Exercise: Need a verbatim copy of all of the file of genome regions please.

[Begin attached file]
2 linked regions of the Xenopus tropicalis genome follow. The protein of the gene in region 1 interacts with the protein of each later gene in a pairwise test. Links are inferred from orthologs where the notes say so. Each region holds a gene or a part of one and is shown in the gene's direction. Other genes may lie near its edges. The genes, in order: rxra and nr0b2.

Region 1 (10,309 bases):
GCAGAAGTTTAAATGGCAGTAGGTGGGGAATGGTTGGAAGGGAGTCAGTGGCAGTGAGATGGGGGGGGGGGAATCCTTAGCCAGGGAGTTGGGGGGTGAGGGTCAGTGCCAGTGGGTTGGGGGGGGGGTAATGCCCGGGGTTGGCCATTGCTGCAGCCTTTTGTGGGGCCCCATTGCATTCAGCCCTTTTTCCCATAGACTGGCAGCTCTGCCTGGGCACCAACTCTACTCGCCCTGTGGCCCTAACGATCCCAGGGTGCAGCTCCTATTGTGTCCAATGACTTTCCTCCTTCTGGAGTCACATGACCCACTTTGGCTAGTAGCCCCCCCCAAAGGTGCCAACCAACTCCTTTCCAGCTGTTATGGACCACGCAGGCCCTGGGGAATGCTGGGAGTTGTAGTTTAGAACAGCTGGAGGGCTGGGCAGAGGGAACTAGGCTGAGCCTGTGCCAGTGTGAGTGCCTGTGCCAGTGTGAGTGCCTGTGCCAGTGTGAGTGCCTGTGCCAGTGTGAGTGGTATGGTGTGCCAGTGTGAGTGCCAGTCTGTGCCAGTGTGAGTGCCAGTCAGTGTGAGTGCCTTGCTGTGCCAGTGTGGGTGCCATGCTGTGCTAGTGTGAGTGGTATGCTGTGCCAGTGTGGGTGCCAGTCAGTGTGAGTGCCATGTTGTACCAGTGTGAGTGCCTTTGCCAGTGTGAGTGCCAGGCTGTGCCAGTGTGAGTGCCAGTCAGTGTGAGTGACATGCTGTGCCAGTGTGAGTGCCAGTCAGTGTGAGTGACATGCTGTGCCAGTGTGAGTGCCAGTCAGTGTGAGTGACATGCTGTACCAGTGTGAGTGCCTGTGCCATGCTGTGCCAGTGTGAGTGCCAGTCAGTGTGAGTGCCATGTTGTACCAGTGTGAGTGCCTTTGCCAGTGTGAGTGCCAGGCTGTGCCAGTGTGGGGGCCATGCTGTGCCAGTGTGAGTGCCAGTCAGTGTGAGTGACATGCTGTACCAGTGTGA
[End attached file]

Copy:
2 linked regions of the Xenopus tropicalis genome follow. The protein of the gene in region 1 interacts with the protein of each later gene in a pairwise test. Links are inferred from orthologs where the notes say so. Each region holds a gene or a part of one and is shown in the gene's direction. Other genes may lie near its edges. The genes, in order: rxra and nr0b2.

Region 1 (10,309 bases):
GCAGAAGTTTAAATGGCAGTAGGTGGGGAATGGTTGGAAGGGAGTCAGTGGCAGTGAGATGGGGGGGGGGGAATCCTTAGCCAGGGAGTTGGGGGGTGAGGGTCAGTGCCAGTGGGTTGGGGGGGGGGTAATGCCCGGGGTTGGCCATTGCTGCAGCCTTTTGTGGGGCCCCATTGCATTCAGCCCTTTTTCCCATAGACTGGCAGCTCTGCCTGGGCACCAACTCTACTCGCCCTGTGGCCCTAACGATCCCAGGGTGCAGCTCCTATTGTGTCCAATGACTTTCCTCCTTCTGGAGTCACATGACCCACTTTGGCTAGTAGCCCCCCCCAAAGGTGCCAACCAACTCCTTTCCAGCTGTTATGGACCACGCAGGCCCTGGGGAATGCTGGGAGTTGTAGTTTAGAACAGCTGGAGGGCTGGGCAGAGGGAACTAGGCTGAGCCTGTGCCAGTGTGAGTGCCTGTGCCAGTGTGAGTGCCTGTGCCAGTGTGAGTGCCTGTGCCAGTGTGAGTGGTATGGTGTGCCAGTGTGAGTGCCAGTCTGTGCCAGTGTGAGTGCCAGTCAGTGTGAGTGCCTTGCTGTGCCAGTGTGGGTGCCATGCTGTGCTAGTGTGAGTGGTATGCTGTGCCAGTGTGGGTGCCAGTCAGTGTGAGTGCCATGTTGTACCAGTGTGAGTGCCTTTGCCAGTGTGAGTGCCAGGCTGTGCCAGTGTGAGTGCCAGTCAGTGTGAGTGACATGCTGTGCCAGTGTGAGTGCCAGTCAGTGTGAGTGACATGCTGTGCCAGTGTGAGTGCCAGTCAGTGTGAGTGACATGCTGTACCAGTGTGAGTGCCTGTGCCATGCTGTGCCAGTGTGAGTGCCAGTCAGTGTGAGTGCCATGTTGTACCAGTGTGAGTGCCTTTGCCAGTGTGAGTGCCAGGCTGTGCCAGTGTGGGGGCCATGCTGTGCCAGTGTGAGTGCCAGTCAGTGTGAGTGACATGCTGTACCAGTGTGA